In reviewing the videos and use of digital technology, I chose the lens of how we can truly change teaching from didactic presentation to facilitating student-centred learning.
The video case 7, Tek Grassroots Project at BCIT, deals with the issue of misconceptions. The use of iClickers is a great way to address misconceptions of a large group in real-time. The quick-and-often formative assessment during the introduction of concepts is a big gain over traditional lecturing because it affords “risk free” participation and removes the time restriction barriers of “one-at-a-time” communication. On the other hand, it is ultimately a didactic activity in which the teacher rolls out what is important and students follow along in a Socratic lesson delivery mode. In other words, development of the lesson requires that the instructor ideally has a priori knowledge of the misconceptions of students. Do clickers address misconceptions that are not anticipated? Do they connect the new concept in any meaningful way to the lifeworld in which the student lives?
In Video case 4, pre-service teachers (circa late 1990-early 2000?) share their views on the potential use of digital technologies in their own practice. My overall impression is that they are cautious but see the potential for value. They almost all identify the need for teacher-specific technology training as a major issue for effective use of the tools. In Thwarted Innovation, What Happened to E-Learning and Why, Zemsky and Massy (2004) claim that early failures in adopting technology rests in part with the assumption that teachers would know how to direct their own required professional development to integrate technologies into their classroom. Are these students receiving pedagogical training in the effective use of technology, or merely being introduced to what is available?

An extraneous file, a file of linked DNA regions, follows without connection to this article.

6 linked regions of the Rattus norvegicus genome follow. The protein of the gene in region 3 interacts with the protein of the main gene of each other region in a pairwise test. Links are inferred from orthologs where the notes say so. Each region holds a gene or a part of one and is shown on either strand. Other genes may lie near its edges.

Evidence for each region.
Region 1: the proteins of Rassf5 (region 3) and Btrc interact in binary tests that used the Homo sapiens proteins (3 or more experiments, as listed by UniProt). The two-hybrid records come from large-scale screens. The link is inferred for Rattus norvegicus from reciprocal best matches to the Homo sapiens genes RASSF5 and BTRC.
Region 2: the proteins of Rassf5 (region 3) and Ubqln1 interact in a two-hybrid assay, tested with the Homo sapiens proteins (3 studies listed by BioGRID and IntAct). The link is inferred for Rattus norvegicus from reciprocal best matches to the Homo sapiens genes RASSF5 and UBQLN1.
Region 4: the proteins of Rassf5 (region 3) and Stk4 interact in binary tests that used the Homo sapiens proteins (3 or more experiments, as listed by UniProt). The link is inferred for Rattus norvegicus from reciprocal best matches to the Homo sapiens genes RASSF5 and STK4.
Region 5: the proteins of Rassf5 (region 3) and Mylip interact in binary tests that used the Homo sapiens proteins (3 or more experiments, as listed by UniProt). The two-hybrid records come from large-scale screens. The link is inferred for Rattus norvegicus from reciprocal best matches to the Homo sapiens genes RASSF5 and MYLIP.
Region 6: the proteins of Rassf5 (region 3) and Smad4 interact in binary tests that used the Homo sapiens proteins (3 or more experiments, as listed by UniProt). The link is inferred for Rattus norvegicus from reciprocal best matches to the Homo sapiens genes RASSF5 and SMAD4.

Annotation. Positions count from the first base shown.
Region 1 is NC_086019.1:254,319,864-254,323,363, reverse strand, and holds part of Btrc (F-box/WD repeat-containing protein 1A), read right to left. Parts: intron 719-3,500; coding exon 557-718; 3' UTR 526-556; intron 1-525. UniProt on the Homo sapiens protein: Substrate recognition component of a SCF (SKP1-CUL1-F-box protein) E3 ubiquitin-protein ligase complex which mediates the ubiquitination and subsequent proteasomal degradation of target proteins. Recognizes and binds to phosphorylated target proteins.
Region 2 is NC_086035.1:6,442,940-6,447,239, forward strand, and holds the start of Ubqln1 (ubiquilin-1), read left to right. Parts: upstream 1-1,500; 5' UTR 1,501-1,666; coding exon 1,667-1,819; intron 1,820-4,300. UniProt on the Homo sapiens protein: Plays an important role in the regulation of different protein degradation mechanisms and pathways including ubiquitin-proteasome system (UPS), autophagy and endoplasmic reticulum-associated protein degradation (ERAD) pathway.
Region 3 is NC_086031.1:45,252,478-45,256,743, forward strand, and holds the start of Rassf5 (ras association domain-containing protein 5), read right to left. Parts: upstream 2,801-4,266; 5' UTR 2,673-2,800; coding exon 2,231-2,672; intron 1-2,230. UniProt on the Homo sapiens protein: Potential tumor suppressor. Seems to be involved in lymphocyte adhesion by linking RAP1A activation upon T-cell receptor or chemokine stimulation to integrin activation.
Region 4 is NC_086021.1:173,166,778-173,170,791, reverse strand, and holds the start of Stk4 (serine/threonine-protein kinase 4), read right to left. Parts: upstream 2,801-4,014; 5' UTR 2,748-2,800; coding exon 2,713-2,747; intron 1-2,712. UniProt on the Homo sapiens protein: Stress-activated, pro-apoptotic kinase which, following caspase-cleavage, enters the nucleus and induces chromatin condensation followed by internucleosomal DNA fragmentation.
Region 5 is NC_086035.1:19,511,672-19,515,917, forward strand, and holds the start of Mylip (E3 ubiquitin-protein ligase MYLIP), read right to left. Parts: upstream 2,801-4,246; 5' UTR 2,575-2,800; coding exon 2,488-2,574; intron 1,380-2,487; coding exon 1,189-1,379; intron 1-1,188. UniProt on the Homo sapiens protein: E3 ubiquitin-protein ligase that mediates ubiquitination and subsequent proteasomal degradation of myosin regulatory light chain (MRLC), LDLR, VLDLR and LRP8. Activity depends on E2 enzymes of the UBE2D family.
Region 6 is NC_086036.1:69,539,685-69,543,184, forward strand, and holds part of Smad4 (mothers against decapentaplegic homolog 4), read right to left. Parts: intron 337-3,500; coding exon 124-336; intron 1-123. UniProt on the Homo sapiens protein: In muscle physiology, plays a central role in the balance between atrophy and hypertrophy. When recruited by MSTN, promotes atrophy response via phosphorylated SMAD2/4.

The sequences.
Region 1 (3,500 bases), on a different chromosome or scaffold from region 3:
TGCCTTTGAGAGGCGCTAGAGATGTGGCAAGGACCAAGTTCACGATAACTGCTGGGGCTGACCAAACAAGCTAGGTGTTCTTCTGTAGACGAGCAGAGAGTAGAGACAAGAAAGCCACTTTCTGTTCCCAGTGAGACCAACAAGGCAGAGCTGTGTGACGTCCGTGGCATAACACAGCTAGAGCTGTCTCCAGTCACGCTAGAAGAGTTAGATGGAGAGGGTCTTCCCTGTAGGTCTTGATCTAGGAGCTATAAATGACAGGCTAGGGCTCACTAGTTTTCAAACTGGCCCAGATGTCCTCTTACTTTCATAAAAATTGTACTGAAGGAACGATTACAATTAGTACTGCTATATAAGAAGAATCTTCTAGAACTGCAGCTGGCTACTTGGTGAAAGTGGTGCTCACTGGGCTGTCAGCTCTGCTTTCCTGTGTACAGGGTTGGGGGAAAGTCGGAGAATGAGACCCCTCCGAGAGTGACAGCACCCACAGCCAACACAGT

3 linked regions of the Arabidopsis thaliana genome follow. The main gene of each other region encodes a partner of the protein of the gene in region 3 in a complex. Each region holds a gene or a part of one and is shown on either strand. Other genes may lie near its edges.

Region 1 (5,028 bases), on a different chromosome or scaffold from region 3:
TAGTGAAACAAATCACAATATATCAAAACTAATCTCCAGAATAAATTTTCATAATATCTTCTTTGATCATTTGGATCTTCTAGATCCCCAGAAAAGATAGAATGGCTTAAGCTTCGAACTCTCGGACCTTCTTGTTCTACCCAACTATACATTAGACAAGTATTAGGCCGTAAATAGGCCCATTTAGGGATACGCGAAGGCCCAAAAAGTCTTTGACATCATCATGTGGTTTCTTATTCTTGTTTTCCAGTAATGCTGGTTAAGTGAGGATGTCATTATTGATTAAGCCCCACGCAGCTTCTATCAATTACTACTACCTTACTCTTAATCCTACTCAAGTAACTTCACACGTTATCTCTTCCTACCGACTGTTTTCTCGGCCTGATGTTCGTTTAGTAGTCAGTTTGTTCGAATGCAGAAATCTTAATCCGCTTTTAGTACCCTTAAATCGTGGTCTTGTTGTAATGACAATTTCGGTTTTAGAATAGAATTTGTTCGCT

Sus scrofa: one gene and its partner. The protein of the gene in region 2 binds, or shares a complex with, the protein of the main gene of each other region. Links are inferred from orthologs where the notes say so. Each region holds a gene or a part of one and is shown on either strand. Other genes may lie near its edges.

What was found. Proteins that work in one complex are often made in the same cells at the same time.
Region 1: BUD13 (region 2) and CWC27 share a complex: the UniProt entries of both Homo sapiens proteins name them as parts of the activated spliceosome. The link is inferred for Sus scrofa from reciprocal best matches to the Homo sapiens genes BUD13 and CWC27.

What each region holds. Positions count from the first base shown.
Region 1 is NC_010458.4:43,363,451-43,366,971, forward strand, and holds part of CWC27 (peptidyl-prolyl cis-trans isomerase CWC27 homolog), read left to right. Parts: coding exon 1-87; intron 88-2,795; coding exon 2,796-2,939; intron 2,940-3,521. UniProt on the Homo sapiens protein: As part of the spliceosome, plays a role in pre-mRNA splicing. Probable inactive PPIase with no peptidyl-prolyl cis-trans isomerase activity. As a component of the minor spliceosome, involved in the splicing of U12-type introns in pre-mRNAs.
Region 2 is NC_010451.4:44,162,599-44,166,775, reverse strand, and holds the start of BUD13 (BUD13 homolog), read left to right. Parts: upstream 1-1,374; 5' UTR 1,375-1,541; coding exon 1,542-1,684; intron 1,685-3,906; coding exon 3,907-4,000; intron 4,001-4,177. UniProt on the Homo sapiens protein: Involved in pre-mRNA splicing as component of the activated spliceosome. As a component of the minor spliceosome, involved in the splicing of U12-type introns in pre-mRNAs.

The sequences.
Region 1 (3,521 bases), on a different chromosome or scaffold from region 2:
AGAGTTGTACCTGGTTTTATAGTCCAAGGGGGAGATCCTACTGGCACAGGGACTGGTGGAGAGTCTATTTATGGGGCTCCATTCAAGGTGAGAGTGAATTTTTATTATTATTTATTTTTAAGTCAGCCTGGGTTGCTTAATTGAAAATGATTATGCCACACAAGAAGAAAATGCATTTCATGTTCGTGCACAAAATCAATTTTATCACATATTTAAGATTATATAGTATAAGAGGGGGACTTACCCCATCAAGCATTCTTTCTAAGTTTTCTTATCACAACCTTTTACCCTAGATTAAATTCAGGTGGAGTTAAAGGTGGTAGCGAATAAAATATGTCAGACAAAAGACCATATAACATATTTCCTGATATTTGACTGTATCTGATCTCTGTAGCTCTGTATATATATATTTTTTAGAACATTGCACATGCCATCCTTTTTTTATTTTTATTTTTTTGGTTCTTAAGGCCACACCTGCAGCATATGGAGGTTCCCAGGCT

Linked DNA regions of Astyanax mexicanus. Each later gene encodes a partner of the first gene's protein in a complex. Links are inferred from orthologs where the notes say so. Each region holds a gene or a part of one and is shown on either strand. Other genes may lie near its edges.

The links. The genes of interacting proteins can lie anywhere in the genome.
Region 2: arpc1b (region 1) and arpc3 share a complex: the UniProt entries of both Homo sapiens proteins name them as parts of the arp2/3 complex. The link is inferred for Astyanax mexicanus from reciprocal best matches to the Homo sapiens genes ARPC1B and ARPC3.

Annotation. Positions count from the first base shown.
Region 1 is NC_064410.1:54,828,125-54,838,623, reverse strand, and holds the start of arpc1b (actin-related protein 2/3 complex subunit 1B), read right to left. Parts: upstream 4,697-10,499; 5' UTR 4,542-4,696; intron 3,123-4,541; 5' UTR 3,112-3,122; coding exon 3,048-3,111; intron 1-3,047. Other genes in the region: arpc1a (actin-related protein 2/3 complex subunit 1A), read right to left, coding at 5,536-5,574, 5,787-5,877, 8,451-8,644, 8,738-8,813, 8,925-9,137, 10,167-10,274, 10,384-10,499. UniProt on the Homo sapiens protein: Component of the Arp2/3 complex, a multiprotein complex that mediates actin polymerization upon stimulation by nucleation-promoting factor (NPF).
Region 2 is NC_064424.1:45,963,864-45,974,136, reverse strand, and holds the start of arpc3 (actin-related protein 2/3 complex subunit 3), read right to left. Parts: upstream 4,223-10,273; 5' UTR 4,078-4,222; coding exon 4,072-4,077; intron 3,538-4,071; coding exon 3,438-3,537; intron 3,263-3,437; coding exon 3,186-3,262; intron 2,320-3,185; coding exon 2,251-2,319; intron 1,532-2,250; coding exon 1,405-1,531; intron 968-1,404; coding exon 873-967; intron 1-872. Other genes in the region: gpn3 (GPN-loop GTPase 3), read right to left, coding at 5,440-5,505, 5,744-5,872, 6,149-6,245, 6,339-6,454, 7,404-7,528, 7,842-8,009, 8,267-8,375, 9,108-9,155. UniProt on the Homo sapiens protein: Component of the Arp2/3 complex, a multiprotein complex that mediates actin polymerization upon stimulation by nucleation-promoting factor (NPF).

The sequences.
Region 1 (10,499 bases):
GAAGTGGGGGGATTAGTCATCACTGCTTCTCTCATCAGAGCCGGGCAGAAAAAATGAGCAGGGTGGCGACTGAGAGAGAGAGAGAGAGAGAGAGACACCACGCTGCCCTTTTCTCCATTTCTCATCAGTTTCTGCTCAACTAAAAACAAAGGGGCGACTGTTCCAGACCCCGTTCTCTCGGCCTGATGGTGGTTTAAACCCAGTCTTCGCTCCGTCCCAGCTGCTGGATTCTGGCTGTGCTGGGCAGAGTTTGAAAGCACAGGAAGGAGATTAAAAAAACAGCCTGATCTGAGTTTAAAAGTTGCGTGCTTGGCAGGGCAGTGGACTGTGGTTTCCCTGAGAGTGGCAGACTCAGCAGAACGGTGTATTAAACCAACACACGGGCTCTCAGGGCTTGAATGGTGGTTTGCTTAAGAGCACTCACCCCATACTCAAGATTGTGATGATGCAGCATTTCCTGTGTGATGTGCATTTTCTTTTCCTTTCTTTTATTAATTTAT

Both of these video cases involve effective digital technology teaching tools, but not necessarily in a way that is often called “E-Learning 2.0” in which the affordances of technology allow students to pursue topics with a much higher degree of differentiation and teachers act as designers and facilitators of curriculum rather than as presenters of knowledge. What are the barriers to differentiation and what can be done to help realize the true potential of learning technology by changing the role of teachers?
Edelson, D.C., Gordin, D. N., Pea, R.D., (1999). Addressing the Challenges of Inquiry-Based Learning Through Technology and Curriculum Design, Journal of the Learning Sciences, 8:3-4, 391-450.
Massy, W.F., Zemsky, R. (2004). Thwarted Innovation: What Happened to E-Learning and Why
Kalantzis, M. & Cope, B. (2010). The teacher as designer: Pedagogy in the new media age. E-learning and Digital media 7(3).200-222.